Joerg said that due to current geo-political scenario and tit-for-tat sanctions by both the sides, business has lesser say in decision making in regard to China. He said, multinationals used to be the natural allies for China and used to convey China’s position in their countries but that has been eroding. Due to the reputational challenges associated with China, it has become hard for European politicians and businesses to reach a common ground with respect to China. This situation also emerged due to the frustration businesses are getting in China with regard to their promises of opening up which is not happening. So, China is important for European companies, but it is not good enough, so companies are actively looking for other countries.
Italy has elected its most right-wing government since the end of World War II, and experts are anticipating a different type of relationship between Giorgia Meloni, slated to become Italy’s next prime minister and Beijing. During her campaign, Meloni made a rare statement on Taiwan, voicing opposition to China’s military threats to the island. She also said she would promote bilateral contacts between Italy and Taiwan, which Beijing strongly opposes.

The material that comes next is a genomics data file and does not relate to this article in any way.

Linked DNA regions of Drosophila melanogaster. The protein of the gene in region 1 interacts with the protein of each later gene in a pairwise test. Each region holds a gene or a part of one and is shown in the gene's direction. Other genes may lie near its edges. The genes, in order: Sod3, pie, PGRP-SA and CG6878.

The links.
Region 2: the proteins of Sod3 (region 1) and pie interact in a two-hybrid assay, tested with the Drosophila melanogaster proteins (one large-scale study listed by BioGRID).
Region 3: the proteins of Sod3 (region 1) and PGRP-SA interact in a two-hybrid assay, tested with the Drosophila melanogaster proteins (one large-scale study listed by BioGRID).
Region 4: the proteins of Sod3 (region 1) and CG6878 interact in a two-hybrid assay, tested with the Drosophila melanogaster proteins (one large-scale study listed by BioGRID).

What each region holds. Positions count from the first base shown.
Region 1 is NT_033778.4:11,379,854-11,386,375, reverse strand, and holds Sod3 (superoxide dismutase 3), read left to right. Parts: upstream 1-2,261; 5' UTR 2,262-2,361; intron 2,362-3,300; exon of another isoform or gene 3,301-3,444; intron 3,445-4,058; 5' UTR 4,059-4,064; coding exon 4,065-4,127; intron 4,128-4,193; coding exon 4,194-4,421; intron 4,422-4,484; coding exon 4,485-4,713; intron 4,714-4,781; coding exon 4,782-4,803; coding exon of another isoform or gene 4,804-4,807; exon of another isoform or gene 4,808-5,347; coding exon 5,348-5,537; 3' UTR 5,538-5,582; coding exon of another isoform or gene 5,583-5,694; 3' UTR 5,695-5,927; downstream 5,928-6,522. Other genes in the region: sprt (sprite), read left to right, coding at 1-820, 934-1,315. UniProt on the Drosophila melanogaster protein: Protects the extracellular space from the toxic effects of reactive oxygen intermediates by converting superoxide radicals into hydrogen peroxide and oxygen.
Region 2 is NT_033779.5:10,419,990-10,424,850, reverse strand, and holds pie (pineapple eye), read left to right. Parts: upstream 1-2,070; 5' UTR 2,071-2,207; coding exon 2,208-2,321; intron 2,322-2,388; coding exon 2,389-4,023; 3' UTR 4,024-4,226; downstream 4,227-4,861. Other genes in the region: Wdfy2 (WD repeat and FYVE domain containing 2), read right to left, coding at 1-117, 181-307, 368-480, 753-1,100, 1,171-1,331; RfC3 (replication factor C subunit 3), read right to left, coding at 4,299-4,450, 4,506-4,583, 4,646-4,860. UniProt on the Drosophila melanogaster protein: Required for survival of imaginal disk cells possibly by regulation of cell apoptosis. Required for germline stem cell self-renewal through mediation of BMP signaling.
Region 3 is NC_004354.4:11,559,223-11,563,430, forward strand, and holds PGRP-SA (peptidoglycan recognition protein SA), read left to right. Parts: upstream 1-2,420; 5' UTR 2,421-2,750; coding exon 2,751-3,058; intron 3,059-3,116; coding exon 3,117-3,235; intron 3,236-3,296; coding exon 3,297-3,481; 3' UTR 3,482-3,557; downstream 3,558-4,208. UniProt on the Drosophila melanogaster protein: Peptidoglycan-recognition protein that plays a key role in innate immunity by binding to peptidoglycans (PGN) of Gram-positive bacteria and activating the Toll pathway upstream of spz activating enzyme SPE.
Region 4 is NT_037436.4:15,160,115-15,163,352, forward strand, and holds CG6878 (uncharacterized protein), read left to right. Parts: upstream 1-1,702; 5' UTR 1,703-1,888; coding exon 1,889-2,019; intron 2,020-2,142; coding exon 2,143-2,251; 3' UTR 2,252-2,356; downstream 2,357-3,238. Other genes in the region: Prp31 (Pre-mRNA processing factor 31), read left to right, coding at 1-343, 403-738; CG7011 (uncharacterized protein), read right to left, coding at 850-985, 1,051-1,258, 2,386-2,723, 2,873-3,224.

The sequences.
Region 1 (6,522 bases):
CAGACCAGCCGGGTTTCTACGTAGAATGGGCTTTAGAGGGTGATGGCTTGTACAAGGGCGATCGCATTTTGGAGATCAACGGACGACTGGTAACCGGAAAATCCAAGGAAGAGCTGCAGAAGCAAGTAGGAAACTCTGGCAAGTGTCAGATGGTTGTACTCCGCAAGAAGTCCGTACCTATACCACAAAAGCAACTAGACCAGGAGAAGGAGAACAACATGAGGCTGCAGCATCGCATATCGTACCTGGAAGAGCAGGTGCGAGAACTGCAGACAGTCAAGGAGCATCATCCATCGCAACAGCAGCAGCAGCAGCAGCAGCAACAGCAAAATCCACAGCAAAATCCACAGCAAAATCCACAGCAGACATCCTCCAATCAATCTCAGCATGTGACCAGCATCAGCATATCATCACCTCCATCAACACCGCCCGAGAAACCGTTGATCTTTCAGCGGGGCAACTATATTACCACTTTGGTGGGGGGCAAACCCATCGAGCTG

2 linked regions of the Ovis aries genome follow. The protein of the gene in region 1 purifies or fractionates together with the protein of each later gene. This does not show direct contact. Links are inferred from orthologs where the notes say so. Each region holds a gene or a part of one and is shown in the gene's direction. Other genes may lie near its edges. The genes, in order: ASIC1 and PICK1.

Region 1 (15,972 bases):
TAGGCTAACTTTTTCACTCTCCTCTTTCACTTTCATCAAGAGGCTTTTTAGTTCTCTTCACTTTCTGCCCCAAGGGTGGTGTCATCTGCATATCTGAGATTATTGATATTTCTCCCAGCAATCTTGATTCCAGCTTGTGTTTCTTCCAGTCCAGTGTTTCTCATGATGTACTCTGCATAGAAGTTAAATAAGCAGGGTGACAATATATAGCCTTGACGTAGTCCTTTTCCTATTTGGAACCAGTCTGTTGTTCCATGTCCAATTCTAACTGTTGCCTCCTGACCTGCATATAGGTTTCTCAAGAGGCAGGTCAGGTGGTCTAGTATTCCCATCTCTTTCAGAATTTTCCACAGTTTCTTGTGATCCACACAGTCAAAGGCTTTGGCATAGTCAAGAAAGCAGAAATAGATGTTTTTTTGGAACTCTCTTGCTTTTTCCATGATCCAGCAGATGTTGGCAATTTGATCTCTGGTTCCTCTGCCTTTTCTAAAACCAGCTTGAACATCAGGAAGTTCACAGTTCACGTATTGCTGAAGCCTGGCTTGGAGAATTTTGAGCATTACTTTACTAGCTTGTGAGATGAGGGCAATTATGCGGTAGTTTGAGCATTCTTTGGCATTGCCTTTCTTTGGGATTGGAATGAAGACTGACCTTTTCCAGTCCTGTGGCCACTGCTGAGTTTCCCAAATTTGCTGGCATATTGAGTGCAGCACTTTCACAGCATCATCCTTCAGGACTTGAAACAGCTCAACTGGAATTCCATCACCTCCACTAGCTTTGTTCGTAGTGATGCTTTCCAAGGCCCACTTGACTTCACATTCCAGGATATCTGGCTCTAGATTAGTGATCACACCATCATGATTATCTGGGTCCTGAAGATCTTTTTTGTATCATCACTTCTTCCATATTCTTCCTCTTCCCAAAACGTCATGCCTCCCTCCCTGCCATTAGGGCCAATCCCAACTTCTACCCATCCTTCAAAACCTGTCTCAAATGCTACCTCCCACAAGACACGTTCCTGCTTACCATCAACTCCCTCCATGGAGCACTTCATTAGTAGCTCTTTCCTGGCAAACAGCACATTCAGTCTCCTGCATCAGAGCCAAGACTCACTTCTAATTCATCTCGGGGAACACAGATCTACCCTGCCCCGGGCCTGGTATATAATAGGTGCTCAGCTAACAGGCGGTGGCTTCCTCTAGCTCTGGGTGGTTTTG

Talking about European investments in China, Joerg said, over the past four years, the bulk of European FDI into China has been contributed by just a handful of large companies. 80% of European investments in China are made by just 10 large European companies. While the rest have put their China operations in wait-and-see mode as they evaluate alternative markets like India, Southeast Asia that can provide greater certainty. Since January 2022, no new European companies have come to China, he added. European investment into the country is unlikely to increase while China keeps its doors closed and companies perceive political, economic and reputational risks to be mounting, Joerg said.